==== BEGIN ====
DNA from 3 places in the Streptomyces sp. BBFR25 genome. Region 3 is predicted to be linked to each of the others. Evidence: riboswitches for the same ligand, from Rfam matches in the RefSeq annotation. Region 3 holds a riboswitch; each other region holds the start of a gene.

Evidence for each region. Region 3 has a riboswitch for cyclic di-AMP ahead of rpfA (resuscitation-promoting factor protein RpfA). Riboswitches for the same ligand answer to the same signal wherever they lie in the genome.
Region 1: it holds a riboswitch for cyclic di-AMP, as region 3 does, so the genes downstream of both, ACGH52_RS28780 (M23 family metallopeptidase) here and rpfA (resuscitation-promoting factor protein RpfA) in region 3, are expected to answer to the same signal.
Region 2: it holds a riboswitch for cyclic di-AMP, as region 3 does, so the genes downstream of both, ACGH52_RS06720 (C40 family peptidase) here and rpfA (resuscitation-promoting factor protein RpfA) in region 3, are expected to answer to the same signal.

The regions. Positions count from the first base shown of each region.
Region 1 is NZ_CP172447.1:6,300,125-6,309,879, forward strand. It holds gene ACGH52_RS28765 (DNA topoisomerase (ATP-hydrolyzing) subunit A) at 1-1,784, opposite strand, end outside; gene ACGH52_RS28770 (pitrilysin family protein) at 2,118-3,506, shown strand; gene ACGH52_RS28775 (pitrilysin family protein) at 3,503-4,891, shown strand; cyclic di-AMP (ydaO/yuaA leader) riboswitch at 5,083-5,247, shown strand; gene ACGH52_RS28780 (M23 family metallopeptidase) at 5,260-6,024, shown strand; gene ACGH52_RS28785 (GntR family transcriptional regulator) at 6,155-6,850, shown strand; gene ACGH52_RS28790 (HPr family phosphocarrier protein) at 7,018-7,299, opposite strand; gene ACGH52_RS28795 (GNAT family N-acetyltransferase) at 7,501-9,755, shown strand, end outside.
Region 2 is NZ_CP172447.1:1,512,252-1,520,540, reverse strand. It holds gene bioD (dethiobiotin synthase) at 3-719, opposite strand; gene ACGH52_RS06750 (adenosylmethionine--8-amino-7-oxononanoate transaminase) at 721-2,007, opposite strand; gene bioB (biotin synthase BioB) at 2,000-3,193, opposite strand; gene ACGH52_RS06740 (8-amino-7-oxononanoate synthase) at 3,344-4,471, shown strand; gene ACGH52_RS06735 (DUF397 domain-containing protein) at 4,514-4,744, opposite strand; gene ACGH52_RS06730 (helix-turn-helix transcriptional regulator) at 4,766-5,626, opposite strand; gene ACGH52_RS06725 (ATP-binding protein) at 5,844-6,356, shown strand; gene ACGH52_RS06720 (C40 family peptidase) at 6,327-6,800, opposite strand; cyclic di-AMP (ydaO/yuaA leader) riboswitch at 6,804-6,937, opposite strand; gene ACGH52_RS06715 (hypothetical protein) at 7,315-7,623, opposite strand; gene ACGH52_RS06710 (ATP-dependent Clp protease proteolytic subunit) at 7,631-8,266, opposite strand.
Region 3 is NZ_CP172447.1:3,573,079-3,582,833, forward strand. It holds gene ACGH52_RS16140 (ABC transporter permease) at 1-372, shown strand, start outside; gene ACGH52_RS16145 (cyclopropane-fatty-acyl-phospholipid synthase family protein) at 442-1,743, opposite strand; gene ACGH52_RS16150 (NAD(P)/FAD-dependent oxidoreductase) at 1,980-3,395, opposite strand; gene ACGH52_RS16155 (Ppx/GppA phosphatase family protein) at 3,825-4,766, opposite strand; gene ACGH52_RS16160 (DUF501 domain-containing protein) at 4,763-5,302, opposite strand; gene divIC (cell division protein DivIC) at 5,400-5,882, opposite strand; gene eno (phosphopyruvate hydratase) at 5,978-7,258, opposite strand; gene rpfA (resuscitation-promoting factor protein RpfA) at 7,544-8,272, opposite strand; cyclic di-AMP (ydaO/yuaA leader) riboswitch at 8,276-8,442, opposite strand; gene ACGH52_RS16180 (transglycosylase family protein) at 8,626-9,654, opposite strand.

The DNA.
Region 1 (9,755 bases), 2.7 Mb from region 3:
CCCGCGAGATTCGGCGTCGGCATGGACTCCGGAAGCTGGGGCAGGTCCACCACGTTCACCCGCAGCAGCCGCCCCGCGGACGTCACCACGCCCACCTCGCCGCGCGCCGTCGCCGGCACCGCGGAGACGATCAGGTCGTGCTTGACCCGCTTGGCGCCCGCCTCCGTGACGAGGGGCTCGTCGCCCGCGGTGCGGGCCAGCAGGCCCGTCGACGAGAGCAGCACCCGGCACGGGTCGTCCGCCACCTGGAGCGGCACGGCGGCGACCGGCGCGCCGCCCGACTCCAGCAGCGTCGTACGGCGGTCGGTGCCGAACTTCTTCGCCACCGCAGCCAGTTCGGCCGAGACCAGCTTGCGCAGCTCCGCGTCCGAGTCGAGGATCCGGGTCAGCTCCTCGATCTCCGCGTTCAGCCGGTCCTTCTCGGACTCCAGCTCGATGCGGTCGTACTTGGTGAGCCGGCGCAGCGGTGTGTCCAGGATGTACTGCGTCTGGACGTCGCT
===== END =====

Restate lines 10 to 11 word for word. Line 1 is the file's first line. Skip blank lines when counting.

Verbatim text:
Region 1 (9,755 bases), 2.7 Mb from region 3:
CCCGCGAGATTCGGCGTCGGCATGGACTCCGGAAGCTGGGGCAGGTCCACCACGTTCACCCGCAGCAGCCGCCCCGCGGACGTCACCACGCCCACCTCGCCGCGCGCCGTCGCCGGCACCGCGGAGACGATCAGGTCGTGCTTGACCCGCTTGGCGCCCGCCTCCGTGACGAGGGGCTCGTCGCCCGCGGTGCGGGCCAGCAGGCCCGTCGACGAGAGCAGCACCCGGCACGGGTCGTCCGCCACCTGGAGCGGCACGGCGGCGACCGGCGCGCCGCCCGACTCCAGCAGCGTCGTACGGCGGTCGGTGCCGAACTTCTTCGCCACCGCAGCCAGTTCGGCCGAGACCAGCTTGCGCAGCTCCGCGTCCGAGTCGAGGATCCGGGTCAGCTCCTCGATCTCCGCGTTCAGCCGGTCCTTCTCGGACTCCAGCTCGATGCGGTCGTACTTGGTGAGCCGGCGCAGCGGTGTGTCCAGGATGTACTGCGTCTGGACGTCGCT